The second way in which the building is powerful is in its supply from the grid. We have a transformer that provides 3 Megawatts of power to the building. That is enough juice to run the Bracebridge hospital. The building used to be a large automotive manufacturing plant running a hundred machines and employing three hundred people. That sort of use required a ton of power.
Most manufacturing has left the province so the power currently goes underutilized. If a data center, a call center, a battery generation company, or another large user of power ever wanted to be a tenant in the building, it would be perfect for them.
There is a cost to the inability to use all the power. Our efficiency factor with Lakeland Power is below the target, thus costing us more in electricity than we actually use. All in all, though, knowing that we can power any type of tenancy without difficult does provide some comfort.
Powerful buildings can accommodate power hungry tenants.
How do you deliver milk? What about large furniture or large windows and doors? And what if you want to store a large excavator in the building or a dump truck?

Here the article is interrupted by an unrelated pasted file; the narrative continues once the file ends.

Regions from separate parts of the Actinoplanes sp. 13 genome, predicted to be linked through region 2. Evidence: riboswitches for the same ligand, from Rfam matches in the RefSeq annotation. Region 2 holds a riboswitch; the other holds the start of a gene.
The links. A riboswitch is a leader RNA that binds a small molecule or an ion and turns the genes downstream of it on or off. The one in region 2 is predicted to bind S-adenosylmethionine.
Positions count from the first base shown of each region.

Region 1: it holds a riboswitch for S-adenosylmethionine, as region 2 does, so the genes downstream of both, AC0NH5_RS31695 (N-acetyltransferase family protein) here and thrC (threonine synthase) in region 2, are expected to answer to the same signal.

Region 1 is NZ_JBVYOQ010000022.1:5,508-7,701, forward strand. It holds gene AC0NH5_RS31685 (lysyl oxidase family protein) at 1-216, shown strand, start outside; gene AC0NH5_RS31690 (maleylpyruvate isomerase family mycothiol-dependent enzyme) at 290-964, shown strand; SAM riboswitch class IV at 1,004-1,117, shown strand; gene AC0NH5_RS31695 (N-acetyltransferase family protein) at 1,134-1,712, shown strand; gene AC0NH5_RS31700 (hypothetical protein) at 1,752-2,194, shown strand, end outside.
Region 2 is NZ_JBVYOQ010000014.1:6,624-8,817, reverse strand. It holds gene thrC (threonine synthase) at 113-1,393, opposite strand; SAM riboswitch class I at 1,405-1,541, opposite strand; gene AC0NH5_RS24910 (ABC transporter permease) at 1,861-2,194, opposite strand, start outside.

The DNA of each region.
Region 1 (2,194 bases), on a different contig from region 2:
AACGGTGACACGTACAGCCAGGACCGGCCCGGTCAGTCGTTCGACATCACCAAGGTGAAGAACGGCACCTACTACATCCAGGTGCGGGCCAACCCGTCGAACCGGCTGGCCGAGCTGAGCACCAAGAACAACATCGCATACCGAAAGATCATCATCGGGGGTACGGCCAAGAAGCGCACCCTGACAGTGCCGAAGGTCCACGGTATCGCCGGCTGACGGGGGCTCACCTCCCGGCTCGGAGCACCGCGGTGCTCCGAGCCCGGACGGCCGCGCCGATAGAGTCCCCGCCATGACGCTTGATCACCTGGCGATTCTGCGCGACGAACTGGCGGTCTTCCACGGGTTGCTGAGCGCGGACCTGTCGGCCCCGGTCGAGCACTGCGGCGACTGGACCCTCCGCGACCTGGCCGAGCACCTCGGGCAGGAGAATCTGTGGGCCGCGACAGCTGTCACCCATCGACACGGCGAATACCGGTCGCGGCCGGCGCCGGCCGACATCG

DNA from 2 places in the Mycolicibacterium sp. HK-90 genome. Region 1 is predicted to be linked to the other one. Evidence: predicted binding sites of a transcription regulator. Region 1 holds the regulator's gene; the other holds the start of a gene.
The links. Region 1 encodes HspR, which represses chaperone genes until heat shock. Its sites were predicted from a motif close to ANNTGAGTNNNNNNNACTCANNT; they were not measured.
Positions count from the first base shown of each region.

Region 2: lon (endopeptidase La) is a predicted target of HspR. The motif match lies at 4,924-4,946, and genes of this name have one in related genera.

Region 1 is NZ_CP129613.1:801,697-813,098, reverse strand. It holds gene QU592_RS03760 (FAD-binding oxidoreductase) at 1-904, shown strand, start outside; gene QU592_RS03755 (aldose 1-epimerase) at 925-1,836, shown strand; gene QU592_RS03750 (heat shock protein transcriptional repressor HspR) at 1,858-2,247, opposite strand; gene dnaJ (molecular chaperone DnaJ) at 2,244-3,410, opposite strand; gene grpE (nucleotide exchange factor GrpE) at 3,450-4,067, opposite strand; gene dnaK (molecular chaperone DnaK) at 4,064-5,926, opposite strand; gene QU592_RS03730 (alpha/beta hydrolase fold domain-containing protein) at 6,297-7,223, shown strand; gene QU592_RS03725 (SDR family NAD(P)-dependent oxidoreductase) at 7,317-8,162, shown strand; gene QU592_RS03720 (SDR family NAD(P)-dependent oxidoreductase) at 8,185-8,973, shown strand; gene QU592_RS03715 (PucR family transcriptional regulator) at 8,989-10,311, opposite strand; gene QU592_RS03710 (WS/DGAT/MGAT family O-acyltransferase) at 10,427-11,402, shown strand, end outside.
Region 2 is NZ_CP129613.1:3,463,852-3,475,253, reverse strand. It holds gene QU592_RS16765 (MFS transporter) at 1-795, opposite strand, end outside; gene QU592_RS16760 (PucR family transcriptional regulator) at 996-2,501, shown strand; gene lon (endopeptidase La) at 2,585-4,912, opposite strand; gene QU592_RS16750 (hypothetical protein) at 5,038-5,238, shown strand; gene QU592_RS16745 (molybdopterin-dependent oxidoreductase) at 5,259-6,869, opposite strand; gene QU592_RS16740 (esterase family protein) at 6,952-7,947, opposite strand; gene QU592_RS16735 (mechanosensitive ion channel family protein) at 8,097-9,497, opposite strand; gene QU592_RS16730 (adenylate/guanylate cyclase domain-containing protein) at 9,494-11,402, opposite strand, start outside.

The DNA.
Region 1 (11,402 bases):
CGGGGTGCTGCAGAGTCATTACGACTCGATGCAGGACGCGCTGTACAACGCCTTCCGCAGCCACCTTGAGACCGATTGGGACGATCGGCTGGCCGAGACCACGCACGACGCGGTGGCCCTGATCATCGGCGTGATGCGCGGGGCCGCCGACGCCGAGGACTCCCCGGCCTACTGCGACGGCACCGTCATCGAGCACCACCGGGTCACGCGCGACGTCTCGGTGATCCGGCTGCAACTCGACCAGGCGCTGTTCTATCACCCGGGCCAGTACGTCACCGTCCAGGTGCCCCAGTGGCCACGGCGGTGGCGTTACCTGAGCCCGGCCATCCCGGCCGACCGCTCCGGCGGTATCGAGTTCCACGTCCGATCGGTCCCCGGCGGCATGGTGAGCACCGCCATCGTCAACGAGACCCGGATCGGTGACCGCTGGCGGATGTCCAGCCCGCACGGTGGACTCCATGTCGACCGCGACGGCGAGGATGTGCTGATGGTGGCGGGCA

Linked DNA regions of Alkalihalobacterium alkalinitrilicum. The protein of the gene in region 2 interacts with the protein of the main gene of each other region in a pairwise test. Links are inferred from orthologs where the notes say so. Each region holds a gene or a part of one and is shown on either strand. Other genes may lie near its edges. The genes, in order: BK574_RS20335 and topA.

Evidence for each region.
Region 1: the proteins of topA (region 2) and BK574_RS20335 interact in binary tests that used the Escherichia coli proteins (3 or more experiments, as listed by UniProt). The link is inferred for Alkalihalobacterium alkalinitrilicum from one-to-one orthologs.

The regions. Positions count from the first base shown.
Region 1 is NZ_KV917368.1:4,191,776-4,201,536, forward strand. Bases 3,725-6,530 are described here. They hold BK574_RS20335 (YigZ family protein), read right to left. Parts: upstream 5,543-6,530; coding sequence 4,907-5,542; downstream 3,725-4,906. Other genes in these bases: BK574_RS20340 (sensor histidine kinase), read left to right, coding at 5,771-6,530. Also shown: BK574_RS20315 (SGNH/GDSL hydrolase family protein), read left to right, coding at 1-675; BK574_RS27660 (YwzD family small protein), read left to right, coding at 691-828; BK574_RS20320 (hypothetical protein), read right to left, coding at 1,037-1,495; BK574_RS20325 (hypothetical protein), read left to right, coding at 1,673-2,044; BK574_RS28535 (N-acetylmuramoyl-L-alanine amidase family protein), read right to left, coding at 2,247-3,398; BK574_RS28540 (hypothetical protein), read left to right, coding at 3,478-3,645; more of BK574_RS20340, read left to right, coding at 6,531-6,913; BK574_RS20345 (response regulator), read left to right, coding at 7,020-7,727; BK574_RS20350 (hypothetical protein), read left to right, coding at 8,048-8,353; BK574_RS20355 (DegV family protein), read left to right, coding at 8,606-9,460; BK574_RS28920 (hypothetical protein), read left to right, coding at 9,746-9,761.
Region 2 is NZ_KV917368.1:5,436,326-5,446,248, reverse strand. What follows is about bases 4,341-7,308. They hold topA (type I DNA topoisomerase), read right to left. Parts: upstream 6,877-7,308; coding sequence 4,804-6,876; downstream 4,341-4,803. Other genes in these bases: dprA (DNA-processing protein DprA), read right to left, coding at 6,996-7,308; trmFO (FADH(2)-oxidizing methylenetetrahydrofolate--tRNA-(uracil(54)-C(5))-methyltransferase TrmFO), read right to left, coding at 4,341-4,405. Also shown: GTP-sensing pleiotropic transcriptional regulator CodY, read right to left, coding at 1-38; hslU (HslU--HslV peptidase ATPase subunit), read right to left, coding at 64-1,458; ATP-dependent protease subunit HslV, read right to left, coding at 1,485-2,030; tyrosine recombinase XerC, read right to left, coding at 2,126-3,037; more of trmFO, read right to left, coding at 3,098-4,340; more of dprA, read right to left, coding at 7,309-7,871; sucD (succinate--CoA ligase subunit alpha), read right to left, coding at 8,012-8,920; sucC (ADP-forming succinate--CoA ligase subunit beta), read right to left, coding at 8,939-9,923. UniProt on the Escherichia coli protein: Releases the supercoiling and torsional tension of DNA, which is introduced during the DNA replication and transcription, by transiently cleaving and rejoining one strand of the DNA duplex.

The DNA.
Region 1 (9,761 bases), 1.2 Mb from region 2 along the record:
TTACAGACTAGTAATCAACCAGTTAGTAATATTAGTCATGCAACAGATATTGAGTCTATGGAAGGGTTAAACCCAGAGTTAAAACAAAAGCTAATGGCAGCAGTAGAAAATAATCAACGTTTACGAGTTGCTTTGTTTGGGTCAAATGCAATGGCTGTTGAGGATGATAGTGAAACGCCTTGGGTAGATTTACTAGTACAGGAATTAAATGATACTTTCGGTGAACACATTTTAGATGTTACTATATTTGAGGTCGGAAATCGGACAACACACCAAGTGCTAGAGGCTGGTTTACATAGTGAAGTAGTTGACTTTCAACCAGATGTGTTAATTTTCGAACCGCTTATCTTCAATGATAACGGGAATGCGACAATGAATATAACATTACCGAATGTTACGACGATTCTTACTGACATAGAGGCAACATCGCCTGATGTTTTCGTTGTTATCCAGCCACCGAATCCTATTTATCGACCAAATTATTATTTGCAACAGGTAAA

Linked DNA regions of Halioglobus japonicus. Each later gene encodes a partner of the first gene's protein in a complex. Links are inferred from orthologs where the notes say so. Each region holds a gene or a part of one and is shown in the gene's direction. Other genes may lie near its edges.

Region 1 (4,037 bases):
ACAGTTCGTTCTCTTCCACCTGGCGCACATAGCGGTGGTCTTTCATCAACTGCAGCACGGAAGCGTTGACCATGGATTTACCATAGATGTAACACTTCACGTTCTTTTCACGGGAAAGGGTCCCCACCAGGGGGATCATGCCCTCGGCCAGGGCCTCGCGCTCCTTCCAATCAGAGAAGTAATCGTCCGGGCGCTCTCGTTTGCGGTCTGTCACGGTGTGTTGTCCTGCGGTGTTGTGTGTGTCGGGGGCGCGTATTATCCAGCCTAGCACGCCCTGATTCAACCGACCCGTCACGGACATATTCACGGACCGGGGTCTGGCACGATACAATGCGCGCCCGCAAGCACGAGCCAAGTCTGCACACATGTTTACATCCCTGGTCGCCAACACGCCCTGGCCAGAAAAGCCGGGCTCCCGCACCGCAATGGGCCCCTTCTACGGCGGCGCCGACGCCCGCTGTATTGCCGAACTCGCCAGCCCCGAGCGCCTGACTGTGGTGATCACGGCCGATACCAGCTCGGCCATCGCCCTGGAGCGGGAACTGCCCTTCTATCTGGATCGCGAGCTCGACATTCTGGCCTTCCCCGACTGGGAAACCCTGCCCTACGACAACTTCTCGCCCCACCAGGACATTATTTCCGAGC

I never realized before how important dock-level doors and drive-in doors were. At my family's building in Muskoka, we had seven dock level doors and eight drive in doors when it was purchased. That sounded like a lot to me when I was first involved with the building, but amazingly we needed to add a ninth drive-in door this past spring and need to add a tenth drive-in door this coming spring to accommodate all of the deliveries and pick ups to and from the building.
We have a milk producer who uses our property as a transfer station, bringing its large truck from the north, docking it, then shuttling the milk products into the smaller truck that is responsible for local deliveries to Muskoka. We have a delivery company that needs two dock doors for six months of the spring and summer to handle the overload volume of deliveries to Muskoka that occur in the summer. We store large boats, dump trucks, trailers and cars, all of whom drive into the building for the winter. All of our locker tenants drive into the building when they are moving in so they can facilitate easy loading and unloading in any weather. We have two doors that can accommodate a transport truck actually driving into the building. We have a courier company that needs two docks to facilitate their deliveries. A food delivery company needs its vans to drop off and pick up frozen meat. A magazine publisher uses a drive in door to load and unload their vans and a dock level door for delivery of the magazines to our building. A car rental company uses a drive in door to wash their cars. Our trailer rental company drives the trailers in to the building for enhancement or repair. Our food truck stores his truck in the property. And as we fill the building, more and more tenants want to use the doors.